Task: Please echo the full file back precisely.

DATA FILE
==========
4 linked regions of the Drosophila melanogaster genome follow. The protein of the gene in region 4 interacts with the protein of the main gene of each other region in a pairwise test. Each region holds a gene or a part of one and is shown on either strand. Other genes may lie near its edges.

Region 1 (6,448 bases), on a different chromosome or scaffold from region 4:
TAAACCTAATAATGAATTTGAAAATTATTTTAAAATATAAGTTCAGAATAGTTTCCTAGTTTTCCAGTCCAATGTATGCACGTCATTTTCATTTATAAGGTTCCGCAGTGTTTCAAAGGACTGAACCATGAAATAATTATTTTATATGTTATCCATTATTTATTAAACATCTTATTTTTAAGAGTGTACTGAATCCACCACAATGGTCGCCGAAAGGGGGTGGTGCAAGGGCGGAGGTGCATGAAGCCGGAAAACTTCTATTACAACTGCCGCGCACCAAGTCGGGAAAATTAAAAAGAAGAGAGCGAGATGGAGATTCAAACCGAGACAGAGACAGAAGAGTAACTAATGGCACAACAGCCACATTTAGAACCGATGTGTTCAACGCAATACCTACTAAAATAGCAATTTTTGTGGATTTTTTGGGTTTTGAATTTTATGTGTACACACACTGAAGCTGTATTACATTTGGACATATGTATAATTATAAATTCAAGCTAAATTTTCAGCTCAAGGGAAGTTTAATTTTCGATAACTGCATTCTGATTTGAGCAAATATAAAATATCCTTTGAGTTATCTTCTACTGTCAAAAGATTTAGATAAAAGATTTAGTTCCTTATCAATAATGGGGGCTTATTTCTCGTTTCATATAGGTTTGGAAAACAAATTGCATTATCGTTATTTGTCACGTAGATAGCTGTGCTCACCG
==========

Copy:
4 linked regions of the Drosophila melanogaster genome follow. The protein of the gene in region 4 interacts with the protein of the main gene of each other region in a pairwise test. Each region holds a gene or a part of one and is shown on either strand. Other genes may lie near its edges.

Region 1 (6,448 bases), on a different chromosome or scaffold from region 4:
TAAACCTAATAATGAATTTGAAAATTATTTTAAAATATAAGTTCAGAATAGTTTCCTAGTTTTCCAGTCCAATGTATGCACGTCATTTTCATTTATAAGGTTCCGCAGTGTTTCAAAGGACTGAACCATGAAATAATTATTTTATATGTTATCCATTATTTATTAAACATCTTATTTTTAAGAGTGTACTGAATCCACCACAATGGTCGCCGAAAGGGGGTGGTGCAAGGGCGGAGGTGCATGAAGCCGGAAAACTTCTATTACAACTGCCGCGCACCAAGTCGGGAAAATTAAAAAGAAGAGAGCGAGATGGAGATTCAAACCGAGACAGAGACAGAAGAGTAACTAATGGCACAACAGCCACATTTAGAACCGATGTGTTCAACGCAATACCTACTAAAATAGCAATTTTTGTGGATTTTTTGGGTTTTGAATTTTATGTGTACACACACTGAAGCTGTATTACATTTGGACATATGTATAATTATAAATTCAAGCTAAATTTTCAGCTCAAGGGAAGTTTAATTTTCGATAACTGCATTCTGATTTGAGCAAATATAAAATATCCTTTGAGTTATCTTCTACTGTCAAAAGATTTAGATAAAAGATTTAGTTCCTTATCAATAATGGGGGCTTATTTCTCGTTTCATATAGGTTTGGAAAACAAATTGCATTATCGTTATTTGTCACGTAGATAGCTGTGCTCACCG